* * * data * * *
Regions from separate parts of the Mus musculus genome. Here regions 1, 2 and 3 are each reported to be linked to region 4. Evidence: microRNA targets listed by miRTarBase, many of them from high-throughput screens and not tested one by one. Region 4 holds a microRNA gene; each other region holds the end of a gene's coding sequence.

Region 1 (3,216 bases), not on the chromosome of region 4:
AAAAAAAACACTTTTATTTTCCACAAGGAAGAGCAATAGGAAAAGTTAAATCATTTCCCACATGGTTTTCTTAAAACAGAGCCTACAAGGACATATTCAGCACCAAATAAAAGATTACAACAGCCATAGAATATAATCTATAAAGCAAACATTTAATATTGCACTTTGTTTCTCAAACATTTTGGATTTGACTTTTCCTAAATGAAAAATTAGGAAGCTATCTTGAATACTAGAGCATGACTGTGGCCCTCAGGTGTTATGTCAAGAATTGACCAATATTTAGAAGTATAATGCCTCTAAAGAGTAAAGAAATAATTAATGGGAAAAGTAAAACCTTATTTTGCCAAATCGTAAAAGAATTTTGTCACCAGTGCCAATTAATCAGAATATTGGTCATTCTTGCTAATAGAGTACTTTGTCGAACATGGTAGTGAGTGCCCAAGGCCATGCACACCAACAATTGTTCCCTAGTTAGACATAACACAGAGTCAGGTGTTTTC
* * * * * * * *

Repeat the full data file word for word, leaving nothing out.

Regions from separate parts of the Mus musculus genome. Here regions 1, 2 and 3 are each reported to be linked to region 4. Evidence: microRNA targets listed by miRTarBase, many of them from high-throughput screens and not tested one by one. Region 4 holds a microRNA gene; each other region holds the end of a gene's coding sequence.

Region 1 (3,216 bases), not on the chromosome of region 4:
AAAAAAAACACTTTTATTTTCCACAAGGAAGAGCAATAGGAAAAGTTAAATCATTTCCCACATGGTTTTCTTAAAACAGAGCCTACAAGGACATATTCAGCACCAAATAAAAGATTACAACAGCCATAGAATATAATCTATAAAGCAAACATTTAATATTGCACTTTGTTTCTCAAACATTTTGGATTTGACTTTTCCTAAATGAAAAATTAGGAAGCTATCTTGAATACTAGAGCATGACTGTGGCCCTCAGGTGTTATGTCAAGAATTGACCAATATTTAGAAGTATAATGCCTCTAAAGAGTAAAGAAATAATTAATGGGAAAAGTAAAACCTTATTTTGCCAAATCGTAAAAGAATTTTGTCACCAGTGCCAATTAATCAGAATATTGGTCATTCTTGCTAATAGAGTACTTTGTCGAACATGGTAGTGAGTGCCCAAGGCCATGCACACCAACAATTGTTCCCTAGTTAGACATAACACAGAGTCAGGTGTTTTC